At the time of writing, APC delegates’ votes are still being sorted at the APC Convention venue in Lagos, so I cannot offer Vanguard readers any comments about the APC’s Presidential candidate because I don’t yet know which of the aspirants will win. And if I hang on any longer to await the result, I will not be able to complete this column before the printing deadline for Friday’s paper.
Ex-President Buhari has the upper hand at the moment. But anything can happen in politics. The Kano and Imo State Governors, Kwankwanso and Rochas Okorocha, are also doing pretty well and might wind up clinching the ticket.
Anyway, by the time this column appears, we will all know who the APC’s flagbearer is; and a very interesting race will have commenced between Jonathan and Whoever. And though some folks are insisting that Jonathan will definitely be the victor because he is an incumbent with a dazzling array of advantages at his disposal, I reckon that a Jonathan victory is far from certain.
I must say that I’m really surprised that PDP stalwarts chose to hand Jonathan their ticket on a plate. Instead of throwing the field open to eligible contenders and conducting primaries in a democratic fashion like the APC, they actively discouraged potential rivals from coming forward; and the PDP Convention, which also took place this week, was a coronation rather than a contest.
This respectful gesture is great for Jonathan. But is it great for the PDP?
Is Jonathan REALLY the best man the PDP can present to the electorate at a time when the Presidency has a major image problem and is being widely accused, both here and internationally, of various weaknesses, failures and errors of judgement… including its less than impressive handling of the war against Boko Haram, its tolerance of corruption and its inability to rescue the Chibok schoolgirls?
And what about the fact that Abba Moro, the Minister of the Interior, is still riding high in office (and recently received a national honour!) despite having been in charge of a botched recruitment exercise that led to many deaths?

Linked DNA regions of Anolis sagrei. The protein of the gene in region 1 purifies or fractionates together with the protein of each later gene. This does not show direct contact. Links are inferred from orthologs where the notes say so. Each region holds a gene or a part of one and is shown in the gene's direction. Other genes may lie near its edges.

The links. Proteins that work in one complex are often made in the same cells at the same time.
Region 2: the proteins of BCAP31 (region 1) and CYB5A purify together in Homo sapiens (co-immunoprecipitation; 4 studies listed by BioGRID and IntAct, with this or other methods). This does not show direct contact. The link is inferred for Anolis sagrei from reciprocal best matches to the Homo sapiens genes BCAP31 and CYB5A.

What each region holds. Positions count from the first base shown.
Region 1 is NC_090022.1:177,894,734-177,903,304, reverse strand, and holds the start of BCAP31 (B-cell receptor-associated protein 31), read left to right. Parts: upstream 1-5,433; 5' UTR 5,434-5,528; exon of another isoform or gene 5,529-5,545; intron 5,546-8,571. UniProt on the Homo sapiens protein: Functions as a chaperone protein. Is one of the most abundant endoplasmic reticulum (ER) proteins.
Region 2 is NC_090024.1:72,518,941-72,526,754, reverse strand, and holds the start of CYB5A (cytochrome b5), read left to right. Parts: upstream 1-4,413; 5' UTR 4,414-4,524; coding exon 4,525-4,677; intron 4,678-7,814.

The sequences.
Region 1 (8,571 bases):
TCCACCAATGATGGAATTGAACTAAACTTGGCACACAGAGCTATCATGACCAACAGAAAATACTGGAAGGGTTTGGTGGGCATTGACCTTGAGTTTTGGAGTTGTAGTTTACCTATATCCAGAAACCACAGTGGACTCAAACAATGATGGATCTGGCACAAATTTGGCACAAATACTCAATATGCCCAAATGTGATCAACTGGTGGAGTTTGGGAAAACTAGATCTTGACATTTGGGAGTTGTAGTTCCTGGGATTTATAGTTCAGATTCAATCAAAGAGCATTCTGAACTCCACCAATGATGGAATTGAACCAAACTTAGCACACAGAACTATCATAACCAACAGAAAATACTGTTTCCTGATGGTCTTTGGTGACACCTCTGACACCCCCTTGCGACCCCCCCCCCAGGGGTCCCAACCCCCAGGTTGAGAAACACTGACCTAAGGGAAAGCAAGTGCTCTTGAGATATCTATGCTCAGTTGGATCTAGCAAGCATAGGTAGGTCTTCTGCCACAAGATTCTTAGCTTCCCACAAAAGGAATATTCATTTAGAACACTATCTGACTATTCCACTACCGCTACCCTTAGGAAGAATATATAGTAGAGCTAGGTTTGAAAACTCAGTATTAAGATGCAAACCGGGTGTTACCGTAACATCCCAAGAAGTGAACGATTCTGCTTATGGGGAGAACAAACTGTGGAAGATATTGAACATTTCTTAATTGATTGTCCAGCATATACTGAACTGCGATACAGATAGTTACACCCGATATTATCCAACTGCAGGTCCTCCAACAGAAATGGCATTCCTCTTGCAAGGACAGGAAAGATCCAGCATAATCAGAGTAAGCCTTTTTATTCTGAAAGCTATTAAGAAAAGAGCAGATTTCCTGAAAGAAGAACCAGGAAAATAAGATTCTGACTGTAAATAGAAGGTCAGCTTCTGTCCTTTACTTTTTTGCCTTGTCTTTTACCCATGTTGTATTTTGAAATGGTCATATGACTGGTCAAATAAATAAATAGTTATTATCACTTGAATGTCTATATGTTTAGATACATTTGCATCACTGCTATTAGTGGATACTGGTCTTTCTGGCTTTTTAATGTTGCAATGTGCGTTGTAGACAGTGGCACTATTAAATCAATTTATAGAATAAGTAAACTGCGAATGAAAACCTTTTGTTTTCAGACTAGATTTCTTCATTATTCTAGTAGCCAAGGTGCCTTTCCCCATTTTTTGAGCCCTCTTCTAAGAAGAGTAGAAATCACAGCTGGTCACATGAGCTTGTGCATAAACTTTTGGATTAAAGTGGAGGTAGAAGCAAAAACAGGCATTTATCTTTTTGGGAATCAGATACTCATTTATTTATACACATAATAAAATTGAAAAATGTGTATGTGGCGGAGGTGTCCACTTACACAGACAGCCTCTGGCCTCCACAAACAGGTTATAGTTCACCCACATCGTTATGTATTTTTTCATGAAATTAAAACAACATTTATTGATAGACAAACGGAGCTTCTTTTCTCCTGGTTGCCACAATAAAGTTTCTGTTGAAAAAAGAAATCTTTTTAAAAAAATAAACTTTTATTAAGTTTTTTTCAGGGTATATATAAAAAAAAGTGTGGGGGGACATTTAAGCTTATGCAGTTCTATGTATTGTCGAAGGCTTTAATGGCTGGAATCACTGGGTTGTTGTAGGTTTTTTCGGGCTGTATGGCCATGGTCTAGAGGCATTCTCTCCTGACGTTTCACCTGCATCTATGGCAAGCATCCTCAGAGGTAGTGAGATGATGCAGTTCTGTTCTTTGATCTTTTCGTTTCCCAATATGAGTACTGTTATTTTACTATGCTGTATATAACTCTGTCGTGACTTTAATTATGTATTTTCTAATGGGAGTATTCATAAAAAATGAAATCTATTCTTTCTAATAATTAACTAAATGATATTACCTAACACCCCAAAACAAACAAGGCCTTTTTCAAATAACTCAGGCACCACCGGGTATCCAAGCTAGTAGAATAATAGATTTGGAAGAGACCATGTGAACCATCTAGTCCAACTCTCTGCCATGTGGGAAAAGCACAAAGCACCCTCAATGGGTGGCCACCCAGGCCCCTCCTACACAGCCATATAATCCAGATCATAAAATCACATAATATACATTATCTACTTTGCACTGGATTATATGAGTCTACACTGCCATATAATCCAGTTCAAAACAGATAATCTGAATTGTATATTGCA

In a normal country, just one of the above mistakes would be enough to ruin a head of state’s career and cause him to be replaced as the leader of his party!
Meanwhile, let us contrast ex-President Obasanjo’s opinion of Buhari with his opinion of Jonathan:
“Gen. Muhammadu Buhari is an upright man. Not many people know that his first daughter is married to an Igbo man from Anambra. He exempted Christians from performing duty on Sundays.
When his Muslim
soldiers asked him to exempt them from duty on Friday, he told them that while the bible says Christians should rest on the 7th day, the Muslims should show him where the Koran says they should rest on Fridays.”
As Head of State he slashed the number of Muslims going on pilgrimage by 50%. His driver and cook for the past 10 years plus are Christians, yet some uninformed Nigerians say he is a bigot. It is a pity that some people failed to understand that PDP deliberately capitalised on the gullibility of Nigerians to paint him black. This they did in order to keep their loot and ensure that he never gets the opportunity to send them to goal.
How many Nigerians would hold the appointment of government minister of petroleum, PTF chairman and head of state yet don’t own a house in Abuja? He has only one house and never kept a foreign account. Love him, hate him you cannot take his integrity away from him.”
On the other hand, Obasanjo has described Jonathan as below average…and that’s the most polite criticism he has uttered against Jonathan.
I won’t bother to repeat the other much more toxic remarks that Obasanjo has lavished on his onetime protégée because Jonathan’s fans are always accusing me, nowadays, of hating the Jonathan I once fanatically supported like a Sister; and I myself feel sad whenever I complain about Jonathan or repeat other peoples’ complaints about him because I DON’T hate him. I am just upset with him for not fulfilling his potential. I wanted him to be a hero.
Jonathan’s fans also frequently say that Obasanjo is unfair and biased. But I wonder why Obasanjo should attack a successor HE selected if he was not honestly disappointed in that successor!
I could be wrong, but I strongly suspect that Obasanjo also throws brickbats at Jonathan reluctantly because Jonathan’s performance reflects badly on him.
If you recommend someone for a job and the person blunders often and rarely shines, people will blame you as well as your nominee; and many people are indeed blaming Obasanjo for choosing Jonathan; and I may be wrong, but I think that Obasanjo wanted Jonathan to be a fantastic leader and would have preferred to proudly carry Jonathan on his head and declare him a huge success.
Anyway, whatever the outcome of the 2015 election, let’s pray that Nigeria gets better in the coming years because, as things stand, it can’t get much worse.